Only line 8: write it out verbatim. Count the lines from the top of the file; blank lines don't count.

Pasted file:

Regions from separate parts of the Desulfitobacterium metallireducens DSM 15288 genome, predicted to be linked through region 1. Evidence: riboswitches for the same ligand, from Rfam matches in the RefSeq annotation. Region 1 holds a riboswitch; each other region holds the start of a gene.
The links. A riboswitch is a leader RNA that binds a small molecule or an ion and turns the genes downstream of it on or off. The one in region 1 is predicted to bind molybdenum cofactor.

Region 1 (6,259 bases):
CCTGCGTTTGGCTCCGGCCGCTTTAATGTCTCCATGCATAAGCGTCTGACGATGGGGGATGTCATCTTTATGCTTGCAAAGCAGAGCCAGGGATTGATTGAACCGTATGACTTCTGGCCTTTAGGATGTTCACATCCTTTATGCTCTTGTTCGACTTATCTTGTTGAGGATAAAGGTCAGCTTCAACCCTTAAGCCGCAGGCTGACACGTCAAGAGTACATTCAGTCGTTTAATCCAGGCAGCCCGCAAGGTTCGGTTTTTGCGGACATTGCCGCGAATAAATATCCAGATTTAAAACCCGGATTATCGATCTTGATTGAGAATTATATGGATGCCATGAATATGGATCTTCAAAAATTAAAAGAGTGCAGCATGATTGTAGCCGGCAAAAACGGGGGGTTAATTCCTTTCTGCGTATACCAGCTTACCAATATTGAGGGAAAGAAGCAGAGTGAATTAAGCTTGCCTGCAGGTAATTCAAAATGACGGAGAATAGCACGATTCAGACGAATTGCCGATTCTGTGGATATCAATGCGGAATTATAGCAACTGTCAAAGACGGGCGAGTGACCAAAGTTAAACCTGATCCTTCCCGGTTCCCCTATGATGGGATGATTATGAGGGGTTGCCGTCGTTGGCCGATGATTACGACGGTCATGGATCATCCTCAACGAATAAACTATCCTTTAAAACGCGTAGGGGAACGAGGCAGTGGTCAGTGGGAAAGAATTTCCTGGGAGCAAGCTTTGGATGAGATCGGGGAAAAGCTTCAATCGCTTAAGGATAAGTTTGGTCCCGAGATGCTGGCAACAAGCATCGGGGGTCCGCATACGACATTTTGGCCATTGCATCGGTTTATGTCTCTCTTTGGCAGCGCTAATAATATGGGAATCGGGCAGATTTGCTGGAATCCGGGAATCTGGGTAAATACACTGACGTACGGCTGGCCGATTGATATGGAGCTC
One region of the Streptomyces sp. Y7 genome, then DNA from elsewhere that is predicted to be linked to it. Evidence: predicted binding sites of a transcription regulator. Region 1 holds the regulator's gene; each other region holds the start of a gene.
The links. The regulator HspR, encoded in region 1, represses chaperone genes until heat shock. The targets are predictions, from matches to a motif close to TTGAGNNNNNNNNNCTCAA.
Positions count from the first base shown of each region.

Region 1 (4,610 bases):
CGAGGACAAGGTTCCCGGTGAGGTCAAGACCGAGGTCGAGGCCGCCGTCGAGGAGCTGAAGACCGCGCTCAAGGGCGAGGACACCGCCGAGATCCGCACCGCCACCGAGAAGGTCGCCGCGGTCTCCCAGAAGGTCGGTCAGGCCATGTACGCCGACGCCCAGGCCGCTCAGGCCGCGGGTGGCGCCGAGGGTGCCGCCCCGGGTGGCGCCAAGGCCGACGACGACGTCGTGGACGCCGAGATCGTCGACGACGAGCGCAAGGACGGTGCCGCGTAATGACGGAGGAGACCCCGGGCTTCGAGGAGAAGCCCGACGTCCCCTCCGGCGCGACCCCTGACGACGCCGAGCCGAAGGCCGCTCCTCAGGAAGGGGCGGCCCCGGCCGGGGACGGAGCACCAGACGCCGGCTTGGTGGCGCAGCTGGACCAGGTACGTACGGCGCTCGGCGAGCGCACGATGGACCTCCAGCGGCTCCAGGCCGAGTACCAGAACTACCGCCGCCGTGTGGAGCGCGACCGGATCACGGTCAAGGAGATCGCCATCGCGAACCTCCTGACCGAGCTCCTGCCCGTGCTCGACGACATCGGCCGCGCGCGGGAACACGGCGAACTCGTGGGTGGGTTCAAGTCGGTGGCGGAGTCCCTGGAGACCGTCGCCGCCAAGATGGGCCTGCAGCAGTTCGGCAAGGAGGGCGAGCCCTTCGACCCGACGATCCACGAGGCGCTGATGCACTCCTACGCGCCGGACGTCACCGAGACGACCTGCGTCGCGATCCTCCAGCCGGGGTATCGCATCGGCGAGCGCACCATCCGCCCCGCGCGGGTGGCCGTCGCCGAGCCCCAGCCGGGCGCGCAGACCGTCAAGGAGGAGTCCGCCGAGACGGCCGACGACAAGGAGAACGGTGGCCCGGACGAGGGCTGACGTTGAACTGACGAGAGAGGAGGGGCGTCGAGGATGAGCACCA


Region 1 (4,610 bases):